Photo Licenses

Licenses, Prints and Downloads

Commercial, personal and editorial-use photos are available for instant download (without watermarks) after purchase of a license. All of these license types can be purchased through the 500px Marketplace.

Royalty Free and Rights Managed commercial licenses are available at Pixels.com.   Please check license terms and availability by going to the websites of License Marketplace and at Pixels.com, where the photos are displayed along with pricing.

Prints, framed photos and personal use licenses are available at Smug Mug and at Fine Art America. Please note that all purchases at Fine Art America come with a 30-day money back guaranty, not questions asked, if you are unsatisfied with the product.

 

A Brief Discussion of Different License Types

In general, Commercial licenses confer on the licensee the right to the use the licensed photo for various types of commercial uses. These would included such things as advertising and using the photos on commercial products such as Tote bags, Coffee Mugs, Greeting Cards,   iPhone Cases, Mouse Pads, Linens and clothing such as T-shirts.

Licenses can be either Royalty Free or Rights Managed licenses. Royalty Free licenses generally grant the licensee a non-exclusive, perpetual, non-transferrable, non-sublicensable, worldwide right to reproduce the photo for any purpose except for those specifically defined as prohibited by the terms of the license.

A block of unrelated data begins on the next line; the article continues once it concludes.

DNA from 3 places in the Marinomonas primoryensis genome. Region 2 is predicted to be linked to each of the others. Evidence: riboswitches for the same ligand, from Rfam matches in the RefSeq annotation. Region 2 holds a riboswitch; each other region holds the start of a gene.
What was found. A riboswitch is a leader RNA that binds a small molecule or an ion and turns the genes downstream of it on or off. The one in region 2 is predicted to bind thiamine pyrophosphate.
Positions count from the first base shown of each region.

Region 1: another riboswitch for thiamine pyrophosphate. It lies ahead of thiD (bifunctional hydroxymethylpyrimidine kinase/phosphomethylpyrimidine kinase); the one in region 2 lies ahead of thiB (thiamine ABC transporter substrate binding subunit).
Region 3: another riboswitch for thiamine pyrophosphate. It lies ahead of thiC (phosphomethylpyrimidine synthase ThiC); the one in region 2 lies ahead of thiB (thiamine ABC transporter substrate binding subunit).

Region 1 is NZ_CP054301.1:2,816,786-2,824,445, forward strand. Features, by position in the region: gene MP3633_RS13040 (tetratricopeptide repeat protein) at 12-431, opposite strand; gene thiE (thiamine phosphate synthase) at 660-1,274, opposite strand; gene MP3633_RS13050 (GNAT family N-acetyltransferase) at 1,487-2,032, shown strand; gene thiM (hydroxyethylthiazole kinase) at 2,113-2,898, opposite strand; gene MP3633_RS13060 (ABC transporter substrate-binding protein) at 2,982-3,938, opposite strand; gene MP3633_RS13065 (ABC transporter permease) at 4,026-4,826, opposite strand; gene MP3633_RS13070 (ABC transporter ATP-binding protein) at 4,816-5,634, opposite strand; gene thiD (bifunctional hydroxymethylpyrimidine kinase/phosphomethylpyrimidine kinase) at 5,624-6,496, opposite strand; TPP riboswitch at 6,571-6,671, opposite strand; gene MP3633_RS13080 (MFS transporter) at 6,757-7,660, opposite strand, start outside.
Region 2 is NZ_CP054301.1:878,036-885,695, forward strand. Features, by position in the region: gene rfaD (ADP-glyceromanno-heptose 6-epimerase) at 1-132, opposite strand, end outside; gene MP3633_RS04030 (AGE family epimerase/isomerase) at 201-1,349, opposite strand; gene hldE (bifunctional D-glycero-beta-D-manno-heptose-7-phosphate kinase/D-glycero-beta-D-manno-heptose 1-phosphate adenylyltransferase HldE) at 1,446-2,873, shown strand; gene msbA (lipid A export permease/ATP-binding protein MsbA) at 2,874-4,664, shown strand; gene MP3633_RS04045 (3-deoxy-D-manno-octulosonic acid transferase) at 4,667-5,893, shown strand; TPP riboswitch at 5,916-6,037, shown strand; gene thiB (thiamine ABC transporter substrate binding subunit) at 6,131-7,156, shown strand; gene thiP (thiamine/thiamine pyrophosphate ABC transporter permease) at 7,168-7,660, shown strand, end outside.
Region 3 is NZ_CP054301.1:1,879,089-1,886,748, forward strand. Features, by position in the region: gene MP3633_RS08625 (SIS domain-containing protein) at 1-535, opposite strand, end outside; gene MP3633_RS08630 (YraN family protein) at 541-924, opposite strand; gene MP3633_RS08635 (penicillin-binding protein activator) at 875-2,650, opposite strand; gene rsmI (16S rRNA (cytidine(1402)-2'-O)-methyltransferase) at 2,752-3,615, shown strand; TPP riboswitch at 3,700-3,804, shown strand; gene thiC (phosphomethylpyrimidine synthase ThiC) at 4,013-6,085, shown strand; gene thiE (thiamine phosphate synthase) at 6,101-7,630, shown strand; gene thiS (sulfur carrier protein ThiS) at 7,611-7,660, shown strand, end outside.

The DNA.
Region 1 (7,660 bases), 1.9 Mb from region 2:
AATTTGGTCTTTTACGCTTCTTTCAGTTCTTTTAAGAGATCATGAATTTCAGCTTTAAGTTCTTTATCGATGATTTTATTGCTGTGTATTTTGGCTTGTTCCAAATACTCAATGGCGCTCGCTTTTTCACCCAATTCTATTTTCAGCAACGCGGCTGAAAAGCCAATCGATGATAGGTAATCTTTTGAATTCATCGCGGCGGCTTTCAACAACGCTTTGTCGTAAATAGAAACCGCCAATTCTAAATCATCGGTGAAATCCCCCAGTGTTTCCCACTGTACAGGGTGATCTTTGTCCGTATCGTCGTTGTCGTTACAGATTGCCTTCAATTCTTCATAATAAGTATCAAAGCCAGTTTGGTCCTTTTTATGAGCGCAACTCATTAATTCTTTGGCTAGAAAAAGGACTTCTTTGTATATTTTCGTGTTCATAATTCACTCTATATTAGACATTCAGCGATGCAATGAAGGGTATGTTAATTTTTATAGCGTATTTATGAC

Rights Managed licenses generally have an expiration date at which point continued use requires renewing the license. They are also specific in the rights they confer–for instance a Rights Managed license may by for use in TV advertising or for merchandise for resale.

In either case the copyright is retained by the property creator (in this case the photographer).

Editorial-use licenses are for photos of actual news or newsworthy events or of photos that are illustrative of newsworthy events. Editorial licenses would be required for a news publication or website to publish a photo of a specific event, or a photo that is illustrative of the subject if the story.  In neither case can the editorial license be used for commercial purposes. 

Personal use licenses are for the personal, non-business use, of the license purchaser. For example, a personal use license could confer upon the licensee the right to use a photo on a personal website–but not on a business website.

In any case, the rights and duties of the parties to a license agreement are as specified in the contract. Some examples of license contracts can be found here and here.

Final Note: This short discussion is meant to be generally explanatory–it does not constitute legal advice. That’s what lawyers are for. 

 

JFB